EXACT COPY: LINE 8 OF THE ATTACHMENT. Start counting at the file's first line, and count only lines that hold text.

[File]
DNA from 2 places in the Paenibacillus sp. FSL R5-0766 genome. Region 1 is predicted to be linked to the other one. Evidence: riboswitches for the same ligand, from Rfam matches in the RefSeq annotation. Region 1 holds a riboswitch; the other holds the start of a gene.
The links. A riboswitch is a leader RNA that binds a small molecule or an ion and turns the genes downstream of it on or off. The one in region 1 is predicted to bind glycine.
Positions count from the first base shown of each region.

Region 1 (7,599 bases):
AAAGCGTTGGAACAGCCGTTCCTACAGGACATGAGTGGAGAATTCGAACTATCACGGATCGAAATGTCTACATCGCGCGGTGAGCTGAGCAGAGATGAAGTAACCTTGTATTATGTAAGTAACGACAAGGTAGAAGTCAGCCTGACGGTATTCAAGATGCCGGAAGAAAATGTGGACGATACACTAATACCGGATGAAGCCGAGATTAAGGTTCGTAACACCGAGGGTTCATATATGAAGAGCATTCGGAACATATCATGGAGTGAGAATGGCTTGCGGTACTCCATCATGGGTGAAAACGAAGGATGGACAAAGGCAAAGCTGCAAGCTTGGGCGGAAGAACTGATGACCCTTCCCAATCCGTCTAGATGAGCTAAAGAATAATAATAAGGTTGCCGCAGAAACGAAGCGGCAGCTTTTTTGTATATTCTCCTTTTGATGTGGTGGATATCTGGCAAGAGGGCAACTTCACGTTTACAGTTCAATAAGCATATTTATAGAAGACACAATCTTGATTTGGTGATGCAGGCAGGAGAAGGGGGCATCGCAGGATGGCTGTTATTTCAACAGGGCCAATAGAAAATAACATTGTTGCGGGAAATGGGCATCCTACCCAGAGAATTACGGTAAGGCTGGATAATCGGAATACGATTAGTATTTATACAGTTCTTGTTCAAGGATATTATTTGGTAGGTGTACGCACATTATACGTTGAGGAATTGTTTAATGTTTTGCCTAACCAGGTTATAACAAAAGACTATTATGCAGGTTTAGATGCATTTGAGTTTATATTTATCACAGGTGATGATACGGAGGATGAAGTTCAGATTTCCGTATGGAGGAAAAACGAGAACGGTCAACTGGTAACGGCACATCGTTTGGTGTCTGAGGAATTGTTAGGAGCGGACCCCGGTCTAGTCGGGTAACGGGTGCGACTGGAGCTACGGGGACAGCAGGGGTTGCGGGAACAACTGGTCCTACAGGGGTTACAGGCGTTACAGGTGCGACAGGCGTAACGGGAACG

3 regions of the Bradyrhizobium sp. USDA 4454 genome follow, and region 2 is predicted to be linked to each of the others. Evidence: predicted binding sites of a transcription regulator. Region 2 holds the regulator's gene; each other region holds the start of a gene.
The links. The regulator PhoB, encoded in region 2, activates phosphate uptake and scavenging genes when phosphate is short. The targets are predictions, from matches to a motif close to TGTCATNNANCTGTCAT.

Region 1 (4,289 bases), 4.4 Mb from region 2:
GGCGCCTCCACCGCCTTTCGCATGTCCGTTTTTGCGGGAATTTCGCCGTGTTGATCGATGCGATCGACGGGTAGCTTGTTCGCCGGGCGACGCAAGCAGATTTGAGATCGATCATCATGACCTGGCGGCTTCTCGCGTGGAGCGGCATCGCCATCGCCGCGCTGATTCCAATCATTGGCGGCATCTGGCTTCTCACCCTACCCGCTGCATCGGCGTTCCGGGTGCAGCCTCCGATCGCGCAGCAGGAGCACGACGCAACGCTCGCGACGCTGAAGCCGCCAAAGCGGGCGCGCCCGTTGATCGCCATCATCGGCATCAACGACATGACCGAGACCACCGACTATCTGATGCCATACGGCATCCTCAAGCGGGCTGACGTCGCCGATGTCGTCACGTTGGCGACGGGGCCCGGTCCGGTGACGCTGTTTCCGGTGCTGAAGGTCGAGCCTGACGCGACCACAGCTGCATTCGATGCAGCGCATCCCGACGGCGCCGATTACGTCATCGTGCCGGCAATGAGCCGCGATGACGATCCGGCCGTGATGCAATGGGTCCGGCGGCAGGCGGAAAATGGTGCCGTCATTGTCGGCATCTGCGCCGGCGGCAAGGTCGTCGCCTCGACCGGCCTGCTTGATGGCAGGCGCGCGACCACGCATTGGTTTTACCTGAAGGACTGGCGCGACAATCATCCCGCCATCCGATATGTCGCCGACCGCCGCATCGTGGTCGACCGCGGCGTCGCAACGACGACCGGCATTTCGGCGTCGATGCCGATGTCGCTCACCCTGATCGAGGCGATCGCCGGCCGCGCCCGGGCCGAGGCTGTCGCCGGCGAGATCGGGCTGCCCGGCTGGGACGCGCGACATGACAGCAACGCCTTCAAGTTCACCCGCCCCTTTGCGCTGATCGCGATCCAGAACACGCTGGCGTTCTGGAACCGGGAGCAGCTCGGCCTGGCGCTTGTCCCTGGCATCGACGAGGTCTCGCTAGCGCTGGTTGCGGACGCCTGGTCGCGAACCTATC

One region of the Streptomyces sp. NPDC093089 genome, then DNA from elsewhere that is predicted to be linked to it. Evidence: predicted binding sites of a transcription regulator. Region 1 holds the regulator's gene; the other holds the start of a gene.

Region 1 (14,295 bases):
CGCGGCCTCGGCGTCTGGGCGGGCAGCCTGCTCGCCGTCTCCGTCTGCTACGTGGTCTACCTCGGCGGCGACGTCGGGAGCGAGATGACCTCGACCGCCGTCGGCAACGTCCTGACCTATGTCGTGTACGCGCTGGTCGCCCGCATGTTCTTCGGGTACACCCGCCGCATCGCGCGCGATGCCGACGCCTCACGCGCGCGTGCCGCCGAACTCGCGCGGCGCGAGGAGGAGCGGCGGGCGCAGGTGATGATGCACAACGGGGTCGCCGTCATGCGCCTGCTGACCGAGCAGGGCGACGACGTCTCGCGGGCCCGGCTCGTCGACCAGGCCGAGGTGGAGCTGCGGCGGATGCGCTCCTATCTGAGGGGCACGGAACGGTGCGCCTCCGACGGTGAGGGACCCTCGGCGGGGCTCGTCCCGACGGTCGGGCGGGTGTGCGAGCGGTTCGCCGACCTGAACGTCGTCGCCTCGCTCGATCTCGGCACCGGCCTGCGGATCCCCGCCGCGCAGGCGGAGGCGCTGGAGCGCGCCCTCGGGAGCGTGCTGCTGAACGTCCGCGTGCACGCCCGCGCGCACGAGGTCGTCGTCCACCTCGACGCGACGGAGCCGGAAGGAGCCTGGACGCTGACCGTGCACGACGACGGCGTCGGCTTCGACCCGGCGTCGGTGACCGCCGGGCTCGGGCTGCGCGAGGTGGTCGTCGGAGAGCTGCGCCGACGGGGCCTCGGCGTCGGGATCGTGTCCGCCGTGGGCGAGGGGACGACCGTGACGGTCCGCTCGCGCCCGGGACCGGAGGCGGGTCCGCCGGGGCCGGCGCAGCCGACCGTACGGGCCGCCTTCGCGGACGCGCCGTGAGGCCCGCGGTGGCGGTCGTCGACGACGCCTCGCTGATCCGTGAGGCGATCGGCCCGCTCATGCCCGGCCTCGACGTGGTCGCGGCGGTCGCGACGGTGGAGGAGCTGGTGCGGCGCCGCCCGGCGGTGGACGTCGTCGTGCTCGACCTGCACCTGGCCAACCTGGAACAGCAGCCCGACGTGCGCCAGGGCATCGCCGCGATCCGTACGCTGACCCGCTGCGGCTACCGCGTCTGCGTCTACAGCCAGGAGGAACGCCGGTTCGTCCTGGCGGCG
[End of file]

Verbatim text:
Region 1 (4,289 bases), 4.4 Mb from region 2: